Induction of apoptosis by iridovirus virion protein extract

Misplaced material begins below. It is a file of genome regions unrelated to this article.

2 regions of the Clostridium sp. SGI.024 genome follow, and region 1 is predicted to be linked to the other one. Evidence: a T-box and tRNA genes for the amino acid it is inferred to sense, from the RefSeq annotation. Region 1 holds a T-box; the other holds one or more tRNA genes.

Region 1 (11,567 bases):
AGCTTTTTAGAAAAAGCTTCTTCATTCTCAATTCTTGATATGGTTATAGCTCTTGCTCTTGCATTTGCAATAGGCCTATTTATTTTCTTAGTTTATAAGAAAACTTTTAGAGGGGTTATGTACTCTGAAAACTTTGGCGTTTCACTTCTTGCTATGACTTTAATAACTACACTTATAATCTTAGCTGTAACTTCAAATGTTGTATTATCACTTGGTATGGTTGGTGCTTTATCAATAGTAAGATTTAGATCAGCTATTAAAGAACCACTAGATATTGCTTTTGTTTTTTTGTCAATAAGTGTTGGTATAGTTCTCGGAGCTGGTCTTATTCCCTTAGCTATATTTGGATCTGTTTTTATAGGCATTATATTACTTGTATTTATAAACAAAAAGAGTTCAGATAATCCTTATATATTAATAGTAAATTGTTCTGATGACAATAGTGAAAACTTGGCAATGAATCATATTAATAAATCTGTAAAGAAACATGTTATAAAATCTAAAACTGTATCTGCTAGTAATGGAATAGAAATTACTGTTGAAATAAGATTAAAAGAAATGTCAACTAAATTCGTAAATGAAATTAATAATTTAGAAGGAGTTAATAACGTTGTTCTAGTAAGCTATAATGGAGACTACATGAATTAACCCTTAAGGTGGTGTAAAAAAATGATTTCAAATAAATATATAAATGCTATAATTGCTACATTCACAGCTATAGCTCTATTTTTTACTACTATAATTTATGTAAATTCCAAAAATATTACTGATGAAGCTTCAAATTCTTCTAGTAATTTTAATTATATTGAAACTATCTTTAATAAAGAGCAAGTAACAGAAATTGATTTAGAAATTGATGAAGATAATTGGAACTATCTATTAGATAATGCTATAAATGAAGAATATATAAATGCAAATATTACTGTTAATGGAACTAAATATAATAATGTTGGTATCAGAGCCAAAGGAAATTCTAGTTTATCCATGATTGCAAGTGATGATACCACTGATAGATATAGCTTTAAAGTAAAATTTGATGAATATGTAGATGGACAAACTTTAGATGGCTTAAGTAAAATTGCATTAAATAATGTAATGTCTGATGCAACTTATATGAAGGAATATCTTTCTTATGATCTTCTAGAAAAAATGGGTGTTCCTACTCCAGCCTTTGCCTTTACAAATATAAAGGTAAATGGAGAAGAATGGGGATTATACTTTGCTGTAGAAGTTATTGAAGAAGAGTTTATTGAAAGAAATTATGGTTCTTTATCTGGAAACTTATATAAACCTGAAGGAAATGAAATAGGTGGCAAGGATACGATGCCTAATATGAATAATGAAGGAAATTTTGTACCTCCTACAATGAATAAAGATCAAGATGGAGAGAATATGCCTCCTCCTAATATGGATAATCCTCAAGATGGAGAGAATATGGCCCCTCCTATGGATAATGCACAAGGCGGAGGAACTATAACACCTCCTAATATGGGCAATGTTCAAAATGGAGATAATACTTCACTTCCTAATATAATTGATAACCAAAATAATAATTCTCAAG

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Chilo iridescent virus (CIV; IIV-6) is the type member of the genus Iridovirus (family Iridoviridae, large icosahedral cytoplasmic DNA viruses). CIV induces death and deformity in the cotton boll weevil, Anthonomus grandis, replicates productively in larvae of the cotton boll weevil, and significantly reduces laboratory populations of the cotton aphid, Aphis gossypii. CIV virion protein extract (CVPE) shuts down host protein synthesis in several insect cell lines and induces mortality in neonate boll weevil larvae. We report here that CVPE induces apoptosis in spruce budworm and boll weevil cell lines, as detected by blebbing, DNA fragmentation, and TUNEL assay. Tissue culture toxicity dose assays (TCTD50) showed that spruce budworm cells were eight times more sensitive to CVPE than boll weevil cells. Pancaspase inhibitor suppressed apoptosis but had marginal effect on inhibition of host protein synthesis. Moreover, the CVPE dose for apoptosis was 1000-fold lower than the dose for shutdown of host synthesis. We also detected protein kinase activity in CVPE. Heating CVPE at 60 °C for 30 min destroyed all three activities. Our results suggest that one or more polypeptides in CIV induce apoptosis. This is the first study demonstrating apoptosis induction by a member of the genus Iridovirus and by virion extracts of a member of the family Iridoviridae.
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